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I am doing a Starfinder campaign playing a Ysoki technomancer who had a black market brain augmentation go wrong, resulting in a "unique type of emergency lobotomization."

I was lucky in my ability rolls, and got a 5, which I used as my wisdom, which is perfect. I do have a higher intelligence than I would have planned though, at 17, making this question useful: Mismatch between intelligence and wisdom - how to play it?

What are some role-playing ideas to get across my brain alterations specifically? In my first session with him, this was hard to convey/get across. Whatever things I can do, they shouldn't be like low intelligence and I think it would be cool if my character had a unique sort of set of limitations and/or strengths related to it.

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    \$\begingroup\$ Hi Mike, welcome to rpg.se! Please take the tour and visit the help center to learn about our site. Unfortunately as currently written this question is very opinion based and is basically idea generation which is off-topic here. There are infinite ways you could play this and no clear why to choose which is better. If you can edit the question to have a more obvious correct answer it might be alright. Good luck and happy gaming! \$\endgroup\$ – linksassin Oct 8 '19 at 2:31
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Remember that the goal of roleplaying is to have fun.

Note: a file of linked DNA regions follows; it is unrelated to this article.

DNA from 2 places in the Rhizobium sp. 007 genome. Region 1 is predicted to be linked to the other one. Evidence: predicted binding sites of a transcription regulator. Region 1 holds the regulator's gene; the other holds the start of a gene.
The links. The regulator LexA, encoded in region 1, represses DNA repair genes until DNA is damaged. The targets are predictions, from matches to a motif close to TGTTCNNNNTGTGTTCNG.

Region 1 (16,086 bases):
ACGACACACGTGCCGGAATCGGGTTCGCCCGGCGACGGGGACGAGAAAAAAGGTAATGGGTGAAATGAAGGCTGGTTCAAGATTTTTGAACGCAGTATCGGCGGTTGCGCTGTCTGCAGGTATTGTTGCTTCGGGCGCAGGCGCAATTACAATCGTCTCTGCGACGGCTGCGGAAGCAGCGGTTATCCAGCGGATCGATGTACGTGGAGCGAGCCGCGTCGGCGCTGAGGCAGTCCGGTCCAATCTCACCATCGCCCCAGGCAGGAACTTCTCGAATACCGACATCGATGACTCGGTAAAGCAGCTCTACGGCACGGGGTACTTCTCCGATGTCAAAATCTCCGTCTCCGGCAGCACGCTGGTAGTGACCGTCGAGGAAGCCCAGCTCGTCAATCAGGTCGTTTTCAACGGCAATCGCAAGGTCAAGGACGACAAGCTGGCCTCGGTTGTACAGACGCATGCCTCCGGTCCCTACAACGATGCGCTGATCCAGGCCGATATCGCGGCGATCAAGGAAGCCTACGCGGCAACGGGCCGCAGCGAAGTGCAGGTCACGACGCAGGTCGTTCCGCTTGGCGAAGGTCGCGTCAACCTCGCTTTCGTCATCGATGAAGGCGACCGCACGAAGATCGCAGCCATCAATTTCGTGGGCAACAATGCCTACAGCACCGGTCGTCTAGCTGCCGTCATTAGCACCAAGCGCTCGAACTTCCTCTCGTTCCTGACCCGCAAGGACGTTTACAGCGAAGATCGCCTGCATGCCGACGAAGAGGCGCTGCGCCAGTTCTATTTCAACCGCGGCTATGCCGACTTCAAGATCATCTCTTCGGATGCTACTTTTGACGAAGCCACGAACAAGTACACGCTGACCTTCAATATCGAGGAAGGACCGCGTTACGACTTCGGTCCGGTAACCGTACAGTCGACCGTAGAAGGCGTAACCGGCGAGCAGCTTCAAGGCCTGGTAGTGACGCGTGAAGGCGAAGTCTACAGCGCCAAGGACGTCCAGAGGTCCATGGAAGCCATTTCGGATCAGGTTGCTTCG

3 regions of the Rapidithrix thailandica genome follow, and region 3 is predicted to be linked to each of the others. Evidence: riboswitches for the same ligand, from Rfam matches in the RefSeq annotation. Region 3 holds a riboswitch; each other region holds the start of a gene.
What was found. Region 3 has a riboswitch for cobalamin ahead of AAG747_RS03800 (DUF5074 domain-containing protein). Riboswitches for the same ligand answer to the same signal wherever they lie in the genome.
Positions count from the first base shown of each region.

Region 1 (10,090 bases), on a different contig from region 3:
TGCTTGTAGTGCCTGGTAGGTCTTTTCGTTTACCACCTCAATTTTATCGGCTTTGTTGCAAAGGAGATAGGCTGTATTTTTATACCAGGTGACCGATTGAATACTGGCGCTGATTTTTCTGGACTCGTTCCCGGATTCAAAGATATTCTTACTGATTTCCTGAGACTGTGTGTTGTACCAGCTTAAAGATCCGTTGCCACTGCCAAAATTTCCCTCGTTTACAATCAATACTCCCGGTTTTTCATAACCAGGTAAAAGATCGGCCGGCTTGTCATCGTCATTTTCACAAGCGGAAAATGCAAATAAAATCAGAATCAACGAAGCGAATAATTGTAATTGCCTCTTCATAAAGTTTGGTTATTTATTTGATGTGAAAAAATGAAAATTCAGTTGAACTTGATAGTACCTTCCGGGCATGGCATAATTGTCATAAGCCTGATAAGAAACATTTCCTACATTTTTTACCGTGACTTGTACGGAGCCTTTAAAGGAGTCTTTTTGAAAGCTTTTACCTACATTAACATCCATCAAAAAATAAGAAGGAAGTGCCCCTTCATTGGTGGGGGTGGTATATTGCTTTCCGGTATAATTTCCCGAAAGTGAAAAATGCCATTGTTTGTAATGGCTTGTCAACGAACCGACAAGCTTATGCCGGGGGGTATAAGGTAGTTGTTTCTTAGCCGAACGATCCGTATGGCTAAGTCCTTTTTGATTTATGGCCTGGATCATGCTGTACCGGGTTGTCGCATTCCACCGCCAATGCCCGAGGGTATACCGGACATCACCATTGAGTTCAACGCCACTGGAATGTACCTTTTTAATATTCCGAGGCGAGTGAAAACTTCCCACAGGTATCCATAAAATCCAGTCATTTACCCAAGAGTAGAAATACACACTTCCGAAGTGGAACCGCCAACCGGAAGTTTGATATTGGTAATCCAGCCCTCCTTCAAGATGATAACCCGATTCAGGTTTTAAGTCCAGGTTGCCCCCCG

If you think of a roleplaying idea and it seems awesome and funny, then you should do it, whether your stats support it or not! If the other characters laugh and tell you that's awesome, then you will know that you are roleplaying correctly.

On the other hand, if you think of a roleplaying idea and it seems annoying or boring, and you think the other players might be sitting there wishing you'd be done talking so they could get on the game -- then you shouldn't do that.

Some of your proposed ideas seem like they fall into that second bucket -- deliberately being annoying to interact with, because that's how you feel a low-wisdom character should be played. I recommend against doing this. :)

If you like, you could try having unusual speech patterns, like avoiding contractions or avoiding the verb "to be". Most people might not notice this right away, but after a while they might get the feeling that something is different about your character.

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I don't have the answer but I have some ideas I'll post here myself:

  • Confuse NPCs.

If a low wisdom individual could conceivably confuse two humans, why not simply take it up a notch by confusing members of different species entirely?

I can confuse RPCs too, by for instance referring to them by the wrong names, but this could easily annoy them and/or just look like a human error on my part and not on the part of my character.

  • Bogus failed perception checks

With a -3 in perception, I should see completely non-existent things when perception checks fail. I could keep this limited to when, say, I roll a 3 or lower, yielding a 0 or a negative number. In this case, maybe I see my mother, or a dragon. Note that my GM may not like me coming up with my own results for a failed perception check -- but I can maybe convince my GM to do this type of thing for me if that's the case.

  • Occasionally say gibberish

Perhaps 95% of what I say is reasonable, and the other 5% just doesn't connect. Like, "where should we go next" I can say "No, I've never been there. You?"

  • Or just don't say anything at all sometimes

until someone taps me on the shoulder.

This is a decent starting point, but I still think it could be more interesting. When I read about real brain injuries there can be interesting things like inability to imagine the future. These don't lend themselves to roleplaying, from what I can imagine, but are more interesting and less comical in nature.

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